2 Existence of positive solutions
Theorem 1
For any given initial condition \((N_{i}(0),R_{j}(0)) \in R_{+}^{n}\times R_{+}^{k}\) \((i=1,2,\dots,n; j=1,2,\dots,k)\), there exists a unique solution \((N(t),R(t))\) (where \((N(t)=(N_{1}(t), N_{2}(t),\dots, N_{n}(t)), R(t)=(R_{1}(t), R_{2}(t),\dots,R_{k}(t)))\) for system (5)–(6), and this solution remains in \(R_{+}^{n}\times R_{+}^{k}\) with probability 1.
Proof
3 Stochastic final boundedness of the system solutions
Definition 1
Remark 1
For any resource, \(R_{j}(t)\leq S_{j}\ (1\leq j\leq k)\), so it is reasonable to consider the boundedness of resource \(R(t)\).
Lemma 1
Proof
Proof
4 Path estimation of the system solutions
Theorem 3
Proof
5 Permanence and extinction
In this part, we will discuss the situation when the solution of system (5)–(6) will be permanent or extinct under some certain conditions. For the definitions see [27].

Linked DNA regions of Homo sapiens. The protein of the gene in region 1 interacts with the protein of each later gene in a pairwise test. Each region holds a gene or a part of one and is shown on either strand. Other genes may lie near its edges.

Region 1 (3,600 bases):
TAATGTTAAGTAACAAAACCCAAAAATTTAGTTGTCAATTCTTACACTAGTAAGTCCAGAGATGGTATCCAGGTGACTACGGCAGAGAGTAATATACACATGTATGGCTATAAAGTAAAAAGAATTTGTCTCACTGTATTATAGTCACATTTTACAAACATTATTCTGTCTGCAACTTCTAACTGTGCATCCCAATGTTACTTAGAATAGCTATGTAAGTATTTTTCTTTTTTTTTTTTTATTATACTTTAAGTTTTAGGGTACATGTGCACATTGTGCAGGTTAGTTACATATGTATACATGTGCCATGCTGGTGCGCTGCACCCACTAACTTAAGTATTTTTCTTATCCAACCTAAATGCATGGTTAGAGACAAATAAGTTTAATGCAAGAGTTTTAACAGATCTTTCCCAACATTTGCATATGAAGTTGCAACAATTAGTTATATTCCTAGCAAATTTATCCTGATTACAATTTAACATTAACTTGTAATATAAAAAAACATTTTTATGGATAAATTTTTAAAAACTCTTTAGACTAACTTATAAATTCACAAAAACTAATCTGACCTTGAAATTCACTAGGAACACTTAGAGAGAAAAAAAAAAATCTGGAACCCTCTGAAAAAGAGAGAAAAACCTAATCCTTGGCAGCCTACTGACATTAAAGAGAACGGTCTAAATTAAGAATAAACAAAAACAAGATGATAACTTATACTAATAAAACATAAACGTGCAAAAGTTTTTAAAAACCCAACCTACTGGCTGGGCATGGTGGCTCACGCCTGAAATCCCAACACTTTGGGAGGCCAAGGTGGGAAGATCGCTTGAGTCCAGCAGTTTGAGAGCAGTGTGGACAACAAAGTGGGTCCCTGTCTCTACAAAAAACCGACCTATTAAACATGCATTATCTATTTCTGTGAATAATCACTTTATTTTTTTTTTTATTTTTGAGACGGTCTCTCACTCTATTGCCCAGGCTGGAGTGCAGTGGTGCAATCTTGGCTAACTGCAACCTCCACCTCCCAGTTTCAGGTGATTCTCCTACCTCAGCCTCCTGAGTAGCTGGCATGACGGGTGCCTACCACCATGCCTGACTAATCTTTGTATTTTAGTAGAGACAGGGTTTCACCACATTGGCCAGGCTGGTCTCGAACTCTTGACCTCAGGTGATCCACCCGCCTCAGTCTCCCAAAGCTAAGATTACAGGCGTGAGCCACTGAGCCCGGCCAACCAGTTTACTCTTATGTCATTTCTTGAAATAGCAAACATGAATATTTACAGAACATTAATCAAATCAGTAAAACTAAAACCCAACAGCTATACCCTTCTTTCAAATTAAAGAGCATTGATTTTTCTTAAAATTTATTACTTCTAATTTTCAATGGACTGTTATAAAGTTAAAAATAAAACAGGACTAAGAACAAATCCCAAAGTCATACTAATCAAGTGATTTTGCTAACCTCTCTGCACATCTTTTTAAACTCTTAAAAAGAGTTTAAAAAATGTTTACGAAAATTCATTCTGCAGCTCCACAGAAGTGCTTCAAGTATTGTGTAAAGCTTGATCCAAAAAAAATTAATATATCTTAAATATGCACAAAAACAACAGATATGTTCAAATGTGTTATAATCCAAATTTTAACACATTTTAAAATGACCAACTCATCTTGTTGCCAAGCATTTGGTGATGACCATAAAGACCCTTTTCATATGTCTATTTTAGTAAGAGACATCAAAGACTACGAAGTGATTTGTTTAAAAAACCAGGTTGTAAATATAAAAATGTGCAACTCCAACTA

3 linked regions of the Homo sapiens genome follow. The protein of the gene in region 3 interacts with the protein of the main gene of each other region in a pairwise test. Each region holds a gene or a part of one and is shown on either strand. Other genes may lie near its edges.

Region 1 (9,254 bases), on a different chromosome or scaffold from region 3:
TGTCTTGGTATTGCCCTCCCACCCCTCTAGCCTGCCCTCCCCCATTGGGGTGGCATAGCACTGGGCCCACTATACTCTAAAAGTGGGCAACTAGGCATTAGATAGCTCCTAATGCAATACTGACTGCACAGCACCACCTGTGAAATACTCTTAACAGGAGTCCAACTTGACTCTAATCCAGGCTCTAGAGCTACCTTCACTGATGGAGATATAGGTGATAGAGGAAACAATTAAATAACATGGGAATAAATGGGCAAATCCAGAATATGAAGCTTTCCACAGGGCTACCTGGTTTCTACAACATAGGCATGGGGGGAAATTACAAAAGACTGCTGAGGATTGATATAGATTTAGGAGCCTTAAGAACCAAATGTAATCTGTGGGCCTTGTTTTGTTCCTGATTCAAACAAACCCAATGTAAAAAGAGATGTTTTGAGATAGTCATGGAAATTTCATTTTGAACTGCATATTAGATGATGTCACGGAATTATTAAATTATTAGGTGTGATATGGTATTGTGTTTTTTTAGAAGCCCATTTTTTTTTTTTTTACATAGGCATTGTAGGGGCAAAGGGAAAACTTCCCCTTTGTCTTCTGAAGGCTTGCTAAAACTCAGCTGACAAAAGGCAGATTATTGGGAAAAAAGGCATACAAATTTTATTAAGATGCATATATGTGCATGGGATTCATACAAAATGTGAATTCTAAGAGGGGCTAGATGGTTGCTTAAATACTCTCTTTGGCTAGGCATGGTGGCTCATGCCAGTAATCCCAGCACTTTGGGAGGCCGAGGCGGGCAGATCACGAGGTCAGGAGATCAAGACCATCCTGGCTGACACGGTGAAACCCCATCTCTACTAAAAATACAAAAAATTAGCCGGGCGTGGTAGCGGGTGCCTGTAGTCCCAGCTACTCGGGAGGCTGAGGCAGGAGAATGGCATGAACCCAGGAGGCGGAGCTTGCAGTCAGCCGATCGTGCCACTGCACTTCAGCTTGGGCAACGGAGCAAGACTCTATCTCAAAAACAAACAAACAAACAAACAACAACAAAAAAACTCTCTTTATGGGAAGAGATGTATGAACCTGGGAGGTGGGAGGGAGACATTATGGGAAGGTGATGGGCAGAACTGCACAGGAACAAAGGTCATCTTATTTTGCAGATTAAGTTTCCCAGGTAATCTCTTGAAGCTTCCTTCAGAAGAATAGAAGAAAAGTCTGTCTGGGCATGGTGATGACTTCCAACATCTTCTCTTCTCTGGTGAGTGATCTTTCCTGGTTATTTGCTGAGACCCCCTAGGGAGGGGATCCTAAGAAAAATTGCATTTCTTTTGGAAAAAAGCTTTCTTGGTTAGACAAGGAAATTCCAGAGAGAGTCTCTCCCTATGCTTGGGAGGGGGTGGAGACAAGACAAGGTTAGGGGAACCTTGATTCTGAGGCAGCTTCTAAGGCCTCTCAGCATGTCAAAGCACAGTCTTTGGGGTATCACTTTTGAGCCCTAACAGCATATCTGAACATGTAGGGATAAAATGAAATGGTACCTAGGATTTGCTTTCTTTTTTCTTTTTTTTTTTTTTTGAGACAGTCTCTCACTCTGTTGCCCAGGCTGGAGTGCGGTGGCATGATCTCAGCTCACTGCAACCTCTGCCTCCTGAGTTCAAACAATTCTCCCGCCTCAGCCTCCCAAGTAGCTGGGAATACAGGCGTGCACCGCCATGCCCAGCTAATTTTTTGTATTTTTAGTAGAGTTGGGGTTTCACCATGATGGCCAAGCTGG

Theorem 4
Proof
Remark 2
From (26) we know that population will become extinct when the input of resources tends to zero.
Theorem 5
Proof
6 Numerical examples
In this section we demonstrate the efficiency of the proposed condition of permanence and extinction with some illustrative examples.
Example 1
Let \(\alpha_{11}=0.12\), \(\alpha_{12}=0.145\), \(\alpha_{21}=0.15\), \(\alpha _{22}=0.1\), \(r_{1}=0.35\), \(r_{2}=0.35\), \(K_{11}=0.4\), \(K_{12}=0.5\), \(K_{21}=0.3\), \(K_{22}=0.5\), \(m_{1}=0.5\), \(m_{2}=0.5\), \(S_{1}=411.5\), \(S_{2}=411.35\), \(D=0.2\), \(C_{11}=0.15\), \(C_{12}=0.15\), \(C_{21}=0.13\), \(C_{22}=0.15\).
Let \(\alpha_{11}=0.12\), \(\alpha_{12}=0.145\), \(\alpha_{21}=0.15\), \(\alpha _{22}=0.1\), \(r_{1}=0.35\), \(r_{2}=0.35\), \(K_{11}=0.4\), \(K_{12}=0.5\), \(K_{21}=0.3\), \(K_{22}=0.5\), \(m_{1}=0.325\), \(m_{2}=0.315\), \(S_{1}=411.5\), \(S_{2}=411.35\), \(C_{11}=0.15\), \(C_{12}=0.15\), \(C_{21}=0.13\), \(C_{22}=0.15\).